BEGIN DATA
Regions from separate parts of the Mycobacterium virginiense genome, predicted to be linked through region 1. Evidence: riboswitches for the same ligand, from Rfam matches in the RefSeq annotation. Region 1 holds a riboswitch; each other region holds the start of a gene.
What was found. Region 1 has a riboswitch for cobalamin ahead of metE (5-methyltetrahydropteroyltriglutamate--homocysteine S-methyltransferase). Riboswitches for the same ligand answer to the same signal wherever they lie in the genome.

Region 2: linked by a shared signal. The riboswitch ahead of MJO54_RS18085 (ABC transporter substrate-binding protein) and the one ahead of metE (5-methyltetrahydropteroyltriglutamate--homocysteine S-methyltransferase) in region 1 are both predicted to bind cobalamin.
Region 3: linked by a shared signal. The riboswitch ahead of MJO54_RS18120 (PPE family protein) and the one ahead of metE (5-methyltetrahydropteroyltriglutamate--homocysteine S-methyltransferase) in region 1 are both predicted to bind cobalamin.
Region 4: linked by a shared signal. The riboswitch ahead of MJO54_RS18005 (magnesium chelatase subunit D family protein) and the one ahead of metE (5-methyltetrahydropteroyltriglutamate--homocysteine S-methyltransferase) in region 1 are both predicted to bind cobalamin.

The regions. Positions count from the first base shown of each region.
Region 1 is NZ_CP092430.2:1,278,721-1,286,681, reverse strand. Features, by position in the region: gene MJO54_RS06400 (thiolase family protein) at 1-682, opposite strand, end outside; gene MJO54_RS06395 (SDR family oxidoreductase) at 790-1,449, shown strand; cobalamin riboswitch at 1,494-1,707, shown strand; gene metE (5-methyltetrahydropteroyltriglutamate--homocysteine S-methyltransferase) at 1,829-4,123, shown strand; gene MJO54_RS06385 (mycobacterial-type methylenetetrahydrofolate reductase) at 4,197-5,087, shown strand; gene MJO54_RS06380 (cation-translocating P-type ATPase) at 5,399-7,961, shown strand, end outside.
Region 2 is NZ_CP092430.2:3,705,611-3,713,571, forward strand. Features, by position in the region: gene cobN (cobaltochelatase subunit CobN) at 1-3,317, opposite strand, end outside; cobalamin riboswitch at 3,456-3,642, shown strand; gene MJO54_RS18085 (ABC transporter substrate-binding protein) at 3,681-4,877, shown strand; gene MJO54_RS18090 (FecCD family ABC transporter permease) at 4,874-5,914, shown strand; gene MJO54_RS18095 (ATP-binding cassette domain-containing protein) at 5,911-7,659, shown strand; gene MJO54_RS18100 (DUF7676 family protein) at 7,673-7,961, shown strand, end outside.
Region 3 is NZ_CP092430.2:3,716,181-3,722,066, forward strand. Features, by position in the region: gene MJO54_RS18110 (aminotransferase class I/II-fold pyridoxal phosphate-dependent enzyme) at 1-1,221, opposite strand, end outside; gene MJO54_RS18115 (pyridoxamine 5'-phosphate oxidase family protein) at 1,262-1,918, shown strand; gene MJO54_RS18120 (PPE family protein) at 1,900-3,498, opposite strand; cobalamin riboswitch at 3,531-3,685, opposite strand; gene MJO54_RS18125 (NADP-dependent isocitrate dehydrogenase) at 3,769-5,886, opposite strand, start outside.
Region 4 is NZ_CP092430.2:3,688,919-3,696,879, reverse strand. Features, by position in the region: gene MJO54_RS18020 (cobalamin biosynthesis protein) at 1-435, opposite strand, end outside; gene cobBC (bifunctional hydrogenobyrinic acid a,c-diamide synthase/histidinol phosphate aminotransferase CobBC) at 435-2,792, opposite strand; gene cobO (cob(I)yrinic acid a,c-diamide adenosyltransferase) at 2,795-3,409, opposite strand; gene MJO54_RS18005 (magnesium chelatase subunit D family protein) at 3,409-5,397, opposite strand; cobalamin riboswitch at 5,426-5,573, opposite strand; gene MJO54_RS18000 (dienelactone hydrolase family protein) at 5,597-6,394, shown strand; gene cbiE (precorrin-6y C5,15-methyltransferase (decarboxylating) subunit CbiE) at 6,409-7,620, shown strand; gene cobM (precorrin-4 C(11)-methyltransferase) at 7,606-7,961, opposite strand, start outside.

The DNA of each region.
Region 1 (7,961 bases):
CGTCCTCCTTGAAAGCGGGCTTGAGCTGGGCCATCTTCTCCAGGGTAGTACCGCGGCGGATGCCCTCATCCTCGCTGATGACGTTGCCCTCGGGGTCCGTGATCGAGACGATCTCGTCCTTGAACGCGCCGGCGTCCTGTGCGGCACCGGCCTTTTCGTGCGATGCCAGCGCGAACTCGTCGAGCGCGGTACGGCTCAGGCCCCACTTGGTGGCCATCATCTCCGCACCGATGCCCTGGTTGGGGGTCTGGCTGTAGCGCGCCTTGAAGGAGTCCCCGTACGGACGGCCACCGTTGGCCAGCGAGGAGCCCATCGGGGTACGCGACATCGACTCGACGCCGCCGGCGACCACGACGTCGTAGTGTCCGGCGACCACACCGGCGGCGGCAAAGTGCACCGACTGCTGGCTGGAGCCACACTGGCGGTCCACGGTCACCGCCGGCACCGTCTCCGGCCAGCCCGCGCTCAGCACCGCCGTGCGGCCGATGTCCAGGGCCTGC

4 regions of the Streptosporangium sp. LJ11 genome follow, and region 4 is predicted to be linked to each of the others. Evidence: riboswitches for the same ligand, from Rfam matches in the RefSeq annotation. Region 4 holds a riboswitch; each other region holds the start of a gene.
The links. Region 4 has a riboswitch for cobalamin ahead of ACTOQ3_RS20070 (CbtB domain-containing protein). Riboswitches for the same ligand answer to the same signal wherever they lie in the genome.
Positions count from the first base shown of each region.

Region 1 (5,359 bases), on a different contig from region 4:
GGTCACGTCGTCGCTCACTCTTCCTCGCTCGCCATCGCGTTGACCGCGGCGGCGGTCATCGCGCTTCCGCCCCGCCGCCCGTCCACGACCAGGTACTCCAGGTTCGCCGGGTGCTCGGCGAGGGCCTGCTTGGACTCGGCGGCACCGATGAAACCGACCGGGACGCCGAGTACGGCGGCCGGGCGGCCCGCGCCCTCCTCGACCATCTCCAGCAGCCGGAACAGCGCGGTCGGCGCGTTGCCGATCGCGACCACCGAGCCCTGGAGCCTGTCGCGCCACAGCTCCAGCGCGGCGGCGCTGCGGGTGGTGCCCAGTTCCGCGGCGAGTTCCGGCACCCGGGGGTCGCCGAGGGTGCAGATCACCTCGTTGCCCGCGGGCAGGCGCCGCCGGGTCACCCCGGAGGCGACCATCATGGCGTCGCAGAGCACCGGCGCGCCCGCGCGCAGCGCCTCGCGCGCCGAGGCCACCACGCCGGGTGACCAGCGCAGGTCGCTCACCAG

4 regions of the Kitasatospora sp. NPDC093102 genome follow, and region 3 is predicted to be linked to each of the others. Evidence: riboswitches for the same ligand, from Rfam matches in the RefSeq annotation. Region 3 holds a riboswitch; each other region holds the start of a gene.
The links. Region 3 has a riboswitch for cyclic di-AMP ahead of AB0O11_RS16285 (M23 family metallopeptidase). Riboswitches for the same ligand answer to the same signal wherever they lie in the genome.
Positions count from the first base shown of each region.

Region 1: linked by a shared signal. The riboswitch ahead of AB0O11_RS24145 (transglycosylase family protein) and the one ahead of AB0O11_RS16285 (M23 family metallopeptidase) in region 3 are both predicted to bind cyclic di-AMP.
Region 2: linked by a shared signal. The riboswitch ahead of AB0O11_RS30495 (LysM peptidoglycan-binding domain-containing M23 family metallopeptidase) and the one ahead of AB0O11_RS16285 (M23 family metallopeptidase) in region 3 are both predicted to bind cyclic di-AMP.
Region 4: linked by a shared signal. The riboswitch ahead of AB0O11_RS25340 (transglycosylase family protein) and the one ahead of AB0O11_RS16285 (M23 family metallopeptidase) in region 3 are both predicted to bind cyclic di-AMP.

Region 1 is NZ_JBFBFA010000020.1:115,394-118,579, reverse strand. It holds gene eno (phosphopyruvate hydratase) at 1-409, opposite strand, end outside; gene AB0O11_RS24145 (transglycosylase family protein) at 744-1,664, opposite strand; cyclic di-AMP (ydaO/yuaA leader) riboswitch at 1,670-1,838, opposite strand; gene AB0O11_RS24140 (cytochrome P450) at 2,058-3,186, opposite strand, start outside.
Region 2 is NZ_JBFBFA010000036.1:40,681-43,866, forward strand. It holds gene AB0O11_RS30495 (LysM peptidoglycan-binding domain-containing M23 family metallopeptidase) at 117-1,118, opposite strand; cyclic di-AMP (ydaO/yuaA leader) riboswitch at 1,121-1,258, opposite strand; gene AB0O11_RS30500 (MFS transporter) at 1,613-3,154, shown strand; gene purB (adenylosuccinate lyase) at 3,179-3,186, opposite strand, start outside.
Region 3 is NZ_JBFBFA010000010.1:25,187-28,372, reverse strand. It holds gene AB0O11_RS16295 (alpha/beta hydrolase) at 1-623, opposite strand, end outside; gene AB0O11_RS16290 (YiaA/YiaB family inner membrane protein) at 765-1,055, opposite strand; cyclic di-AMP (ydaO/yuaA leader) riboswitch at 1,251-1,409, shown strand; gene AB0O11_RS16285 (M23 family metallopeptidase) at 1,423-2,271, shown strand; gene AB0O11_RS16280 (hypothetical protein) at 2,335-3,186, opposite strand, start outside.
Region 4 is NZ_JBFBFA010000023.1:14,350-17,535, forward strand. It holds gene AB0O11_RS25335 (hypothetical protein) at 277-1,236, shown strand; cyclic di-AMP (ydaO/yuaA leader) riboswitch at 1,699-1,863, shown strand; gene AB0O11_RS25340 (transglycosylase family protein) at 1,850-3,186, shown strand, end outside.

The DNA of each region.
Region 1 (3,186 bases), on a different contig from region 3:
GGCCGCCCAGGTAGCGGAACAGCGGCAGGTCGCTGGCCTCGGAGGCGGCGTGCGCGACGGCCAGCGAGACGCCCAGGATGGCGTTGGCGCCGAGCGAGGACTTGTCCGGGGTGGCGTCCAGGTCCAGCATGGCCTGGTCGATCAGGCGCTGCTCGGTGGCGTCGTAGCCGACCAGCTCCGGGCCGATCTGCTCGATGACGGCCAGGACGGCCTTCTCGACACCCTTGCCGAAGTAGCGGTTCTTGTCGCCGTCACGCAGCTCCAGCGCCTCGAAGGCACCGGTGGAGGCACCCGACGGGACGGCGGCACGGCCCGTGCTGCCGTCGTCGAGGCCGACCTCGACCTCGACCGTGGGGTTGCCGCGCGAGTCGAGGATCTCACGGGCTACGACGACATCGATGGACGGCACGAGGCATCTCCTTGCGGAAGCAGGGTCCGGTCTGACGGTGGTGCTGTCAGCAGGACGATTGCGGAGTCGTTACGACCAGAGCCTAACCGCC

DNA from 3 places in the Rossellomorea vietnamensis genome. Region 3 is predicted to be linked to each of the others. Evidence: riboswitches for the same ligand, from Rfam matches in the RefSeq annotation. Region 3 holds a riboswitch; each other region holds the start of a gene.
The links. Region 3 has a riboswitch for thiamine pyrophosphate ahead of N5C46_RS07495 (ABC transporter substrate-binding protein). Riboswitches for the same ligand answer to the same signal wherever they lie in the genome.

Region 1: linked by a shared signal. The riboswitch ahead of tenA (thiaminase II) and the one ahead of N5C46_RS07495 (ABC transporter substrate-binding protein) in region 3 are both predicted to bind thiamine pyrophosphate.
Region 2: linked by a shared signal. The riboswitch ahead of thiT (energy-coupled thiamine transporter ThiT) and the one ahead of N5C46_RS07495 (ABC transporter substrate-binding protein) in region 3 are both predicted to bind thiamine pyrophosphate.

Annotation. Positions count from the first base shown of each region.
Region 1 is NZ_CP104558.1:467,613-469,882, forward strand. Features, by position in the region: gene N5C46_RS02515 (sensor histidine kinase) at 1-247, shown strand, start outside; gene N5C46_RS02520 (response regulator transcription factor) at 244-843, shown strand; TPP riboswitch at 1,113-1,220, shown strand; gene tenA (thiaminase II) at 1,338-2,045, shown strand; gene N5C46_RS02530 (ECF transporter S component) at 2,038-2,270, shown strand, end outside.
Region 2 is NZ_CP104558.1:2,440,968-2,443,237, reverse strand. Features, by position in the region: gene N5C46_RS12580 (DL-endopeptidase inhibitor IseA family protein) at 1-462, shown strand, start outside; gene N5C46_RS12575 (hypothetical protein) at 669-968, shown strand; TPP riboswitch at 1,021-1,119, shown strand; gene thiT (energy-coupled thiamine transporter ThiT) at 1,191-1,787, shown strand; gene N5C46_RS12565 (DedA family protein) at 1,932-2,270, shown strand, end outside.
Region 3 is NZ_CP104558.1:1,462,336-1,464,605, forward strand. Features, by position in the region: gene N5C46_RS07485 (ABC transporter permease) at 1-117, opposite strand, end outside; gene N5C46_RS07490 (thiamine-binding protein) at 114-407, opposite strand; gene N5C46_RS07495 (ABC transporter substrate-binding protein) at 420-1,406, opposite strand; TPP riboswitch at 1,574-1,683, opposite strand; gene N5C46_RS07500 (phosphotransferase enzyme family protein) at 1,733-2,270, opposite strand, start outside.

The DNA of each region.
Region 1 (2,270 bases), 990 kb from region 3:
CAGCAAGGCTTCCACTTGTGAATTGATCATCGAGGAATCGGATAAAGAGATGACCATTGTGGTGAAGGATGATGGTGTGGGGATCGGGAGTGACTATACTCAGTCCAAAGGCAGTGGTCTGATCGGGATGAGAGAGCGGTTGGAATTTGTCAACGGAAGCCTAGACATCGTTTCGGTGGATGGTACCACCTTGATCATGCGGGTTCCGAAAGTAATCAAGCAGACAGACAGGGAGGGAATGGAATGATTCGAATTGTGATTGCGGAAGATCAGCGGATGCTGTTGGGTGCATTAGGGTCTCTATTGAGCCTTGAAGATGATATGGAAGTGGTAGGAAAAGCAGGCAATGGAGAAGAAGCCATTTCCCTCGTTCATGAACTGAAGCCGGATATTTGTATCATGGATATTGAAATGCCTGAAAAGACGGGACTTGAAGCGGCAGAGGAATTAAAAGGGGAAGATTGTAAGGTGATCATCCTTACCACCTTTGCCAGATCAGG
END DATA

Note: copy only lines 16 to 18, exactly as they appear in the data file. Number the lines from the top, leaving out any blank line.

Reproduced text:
Positions count from the first base shown of each region.

Region 1 (5,359 bases), on a different contig from region 4:
GGTCACGTCGTCGCTCACTCTTCCTCGCTCGCCATCGCGTTGACCGCGGCGGCGGTCATCGCGCTTCCGCCCCGCCGCCCGTCCACGACCAGGTACTCCAGGTTCGCCGGGTGCTCGGCGAGGGCCTGCTTGGACTCGGCGGCACCGATGAAACCGACCGGGACGCCGAGTACGGCGGCCGGGCGGCCCGCGCCCTCCTCGACCATCTCCAGCAGCCGGAACAGCGCGGTCGGCGCGTTGCCGATCGCGACCACCGAGCCCTGGAGCCTGTCGCGCCACAGCTCCAGCGCGGCGGCGCTGCGGGTGGTGCCCAGTTCCGCGGCGAGTTCCGGCACCCGGGGGTCGCCGAGGGTGCAGATCACCTCGTTGCCCGCGGGCAGGCGCCGCCGGGTCACCCCGGAGGCGACCATCATGGCGTCGCAGAGCACCGGCGCGCCCGCGCGCAGCGCCTCGCGCGCCGAGGCCACCACGCCGGGTGACCAGCGCAGGTCGCTCACCAG